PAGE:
Presidents and other politicians of both parties have promised for years to provide college opportunities for everyone, and they measure progress by the percentage of students enrolled. But it’s becoming increasingly clear that college doesn’t make sense for everyone. Some simply lack the necessary verbal and math capacity. Others are interested in worthy non-college careers like carpentry.
Still others wonder whether the four-year residential college is worth the investment when you can spend much less on two years in community college and then transfer to a four-year school.
A century ago, only about 2 percent of American adults graduated from college; in 1910, the number of college graduates nationally was 39,755 — smaller than the student bodies at many campuses today.
Higher education expanded when the G.I. Bill financed veterans’ education after World War II and then expanded further with postwar growth. The federal government’s student-loan subsidies have enabled institutions to grow faster over the last three decades than the economy on whose productivity they ultimately depend.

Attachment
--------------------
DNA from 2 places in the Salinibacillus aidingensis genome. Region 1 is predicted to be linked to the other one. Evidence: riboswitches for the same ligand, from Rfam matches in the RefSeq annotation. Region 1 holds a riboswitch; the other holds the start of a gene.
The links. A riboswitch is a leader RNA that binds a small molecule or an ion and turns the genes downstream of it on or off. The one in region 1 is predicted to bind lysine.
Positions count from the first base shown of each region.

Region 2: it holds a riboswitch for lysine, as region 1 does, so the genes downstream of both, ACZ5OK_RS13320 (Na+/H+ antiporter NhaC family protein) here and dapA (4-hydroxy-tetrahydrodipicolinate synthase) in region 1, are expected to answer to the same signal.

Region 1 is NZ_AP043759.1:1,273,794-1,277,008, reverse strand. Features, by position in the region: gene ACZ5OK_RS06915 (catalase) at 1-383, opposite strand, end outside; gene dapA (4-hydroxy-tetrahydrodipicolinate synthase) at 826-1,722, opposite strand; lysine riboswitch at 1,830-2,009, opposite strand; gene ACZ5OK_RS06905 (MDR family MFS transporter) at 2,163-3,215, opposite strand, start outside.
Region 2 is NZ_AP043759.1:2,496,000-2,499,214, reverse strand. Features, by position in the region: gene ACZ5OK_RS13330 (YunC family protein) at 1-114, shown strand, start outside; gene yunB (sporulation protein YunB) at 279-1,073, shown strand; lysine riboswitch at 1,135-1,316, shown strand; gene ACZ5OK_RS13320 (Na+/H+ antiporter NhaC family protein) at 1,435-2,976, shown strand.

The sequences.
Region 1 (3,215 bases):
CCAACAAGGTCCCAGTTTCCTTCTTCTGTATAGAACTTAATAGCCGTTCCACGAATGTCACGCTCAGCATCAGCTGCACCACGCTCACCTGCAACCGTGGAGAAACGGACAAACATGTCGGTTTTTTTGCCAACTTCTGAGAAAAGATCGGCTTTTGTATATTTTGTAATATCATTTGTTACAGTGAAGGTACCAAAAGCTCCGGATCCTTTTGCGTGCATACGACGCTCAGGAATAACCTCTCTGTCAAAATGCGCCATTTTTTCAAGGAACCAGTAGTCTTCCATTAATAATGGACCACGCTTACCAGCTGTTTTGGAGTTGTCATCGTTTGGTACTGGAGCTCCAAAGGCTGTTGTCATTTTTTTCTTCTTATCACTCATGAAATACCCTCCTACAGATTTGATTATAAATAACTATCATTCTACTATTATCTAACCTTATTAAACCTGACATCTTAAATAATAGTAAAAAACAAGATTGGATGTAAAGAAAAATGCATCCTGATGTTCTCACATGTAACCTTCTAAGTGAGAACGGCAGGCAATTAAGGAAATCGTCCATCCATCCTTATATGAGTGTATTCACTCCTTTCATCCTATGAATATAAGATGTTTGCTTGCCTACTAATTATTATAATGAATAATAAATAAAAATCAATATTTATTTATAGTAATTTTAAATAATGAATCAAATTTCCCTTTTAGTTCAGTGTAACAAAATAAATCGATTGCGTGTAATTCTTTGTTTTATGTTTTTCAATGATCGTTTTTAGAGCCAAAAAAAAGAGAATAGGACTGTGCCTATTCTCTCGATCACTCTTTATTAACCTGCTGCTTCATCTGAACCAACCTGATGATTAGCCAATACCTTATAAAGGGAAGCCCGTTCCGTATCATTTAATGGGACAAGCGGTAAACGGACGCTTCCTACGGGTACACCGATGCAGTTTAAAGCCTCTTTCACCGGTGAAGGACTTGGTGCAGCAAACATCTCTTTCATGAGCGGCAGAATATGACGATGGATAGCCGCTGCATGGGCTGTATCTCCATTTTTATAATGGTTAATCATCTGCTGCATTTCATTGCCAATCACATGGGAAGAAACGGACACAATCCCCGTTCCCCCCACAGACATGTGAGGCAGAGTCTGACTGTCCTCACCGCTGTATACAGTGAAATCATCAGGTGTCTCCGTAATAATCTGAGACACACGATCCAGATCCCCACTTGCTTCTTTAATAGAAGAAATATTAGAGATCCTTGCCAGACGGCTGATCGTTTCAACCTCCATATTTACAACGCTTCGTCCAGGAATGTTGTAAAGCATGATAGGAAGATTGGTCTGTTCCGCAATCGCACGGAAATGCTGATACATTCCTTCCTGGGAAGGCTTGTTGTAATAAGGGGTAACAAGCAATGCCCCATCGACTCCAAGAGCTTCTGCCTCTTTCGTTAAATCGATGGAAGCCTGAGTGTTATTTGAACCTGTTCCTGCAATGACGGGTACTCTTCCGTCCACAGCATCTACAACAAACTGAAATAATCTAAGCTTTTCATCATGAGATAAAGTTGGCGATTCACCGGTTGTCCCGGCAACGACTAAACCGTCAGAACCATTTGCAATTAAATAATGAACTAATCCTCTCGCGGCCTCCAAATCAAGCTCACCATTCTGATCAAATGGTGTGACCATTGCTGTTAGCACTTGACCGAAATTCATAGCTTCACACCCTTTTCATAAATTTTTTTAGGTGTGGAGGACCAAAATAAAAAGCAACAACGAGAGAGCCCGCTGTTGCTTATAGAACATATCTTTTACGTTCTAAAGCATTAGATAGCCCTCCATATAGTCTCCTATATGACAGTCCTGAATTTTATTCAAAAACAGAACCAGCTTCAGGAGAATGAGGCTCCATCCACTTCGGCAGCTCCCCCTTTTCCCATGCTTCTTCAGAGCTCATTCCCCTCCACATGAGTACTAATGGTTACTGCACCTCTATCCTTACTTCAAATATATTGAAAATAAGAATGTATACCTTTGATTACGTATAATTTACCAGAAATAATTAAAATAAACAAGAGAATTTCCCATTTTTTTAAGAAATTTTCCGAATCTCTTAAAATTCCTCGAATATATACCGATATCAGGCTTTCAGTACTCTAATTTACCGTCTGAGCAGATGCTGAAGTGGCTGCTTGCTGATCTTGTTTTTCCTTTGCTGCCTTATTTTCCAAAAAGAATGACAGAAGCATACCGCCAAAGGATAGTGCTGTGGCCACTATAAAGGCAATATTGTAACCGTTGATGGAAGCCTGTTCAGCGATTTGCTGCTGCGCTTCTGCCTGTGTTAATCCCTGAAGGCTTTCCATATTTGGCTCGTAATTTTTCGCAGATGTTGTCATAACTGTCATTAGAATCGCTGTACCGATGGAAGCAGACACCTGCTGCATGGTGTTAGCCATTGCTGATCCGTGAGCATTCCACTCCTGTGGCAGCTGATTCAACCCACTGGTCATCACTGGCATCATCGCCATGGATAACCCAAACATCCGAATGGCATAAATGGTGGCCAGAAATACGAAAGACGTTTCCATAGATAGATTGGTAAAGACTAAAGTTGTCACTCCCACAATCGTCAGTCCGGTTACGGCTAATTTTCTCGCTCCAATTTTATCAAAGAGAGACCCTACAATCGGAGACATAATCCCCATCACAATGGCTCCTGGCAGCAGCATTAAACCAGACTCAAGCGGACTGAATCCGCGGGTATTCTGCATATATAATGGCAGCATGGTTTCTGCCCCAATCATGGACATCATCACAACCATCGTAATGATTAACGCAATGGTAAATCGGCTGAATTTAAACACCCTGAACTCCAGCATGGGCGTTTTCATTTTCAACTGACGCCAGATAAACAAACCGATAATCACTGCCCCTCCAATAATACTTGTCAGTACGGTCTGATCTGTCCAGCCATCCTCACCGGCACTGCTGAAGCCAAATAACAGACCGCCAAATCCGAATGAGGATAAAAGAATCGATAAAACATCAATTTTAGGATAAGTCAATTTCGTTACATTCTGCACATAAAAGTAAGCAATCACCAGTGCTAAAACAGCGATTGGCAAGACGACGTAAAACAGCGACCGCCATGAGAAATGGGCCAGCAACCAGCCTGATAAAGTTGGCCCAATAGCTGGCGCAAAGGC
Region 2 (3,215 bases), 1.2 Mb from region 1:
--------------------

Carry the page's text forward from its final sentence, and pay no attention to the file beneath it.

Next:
As often happens, success leads to excess. America leads the world in higher education; yet there is much in our colleges and universities that is amiss and, more to the point, suddenly not sustainable. The people running America’s colleges and universities have long thought they were exempt from the laws of supply and demand and unaffected by the business cycle. Turns out that’s wrong.
– Michael Barone is senior political analyst for the Washington Examiner. © 2010 the Washington Examiner.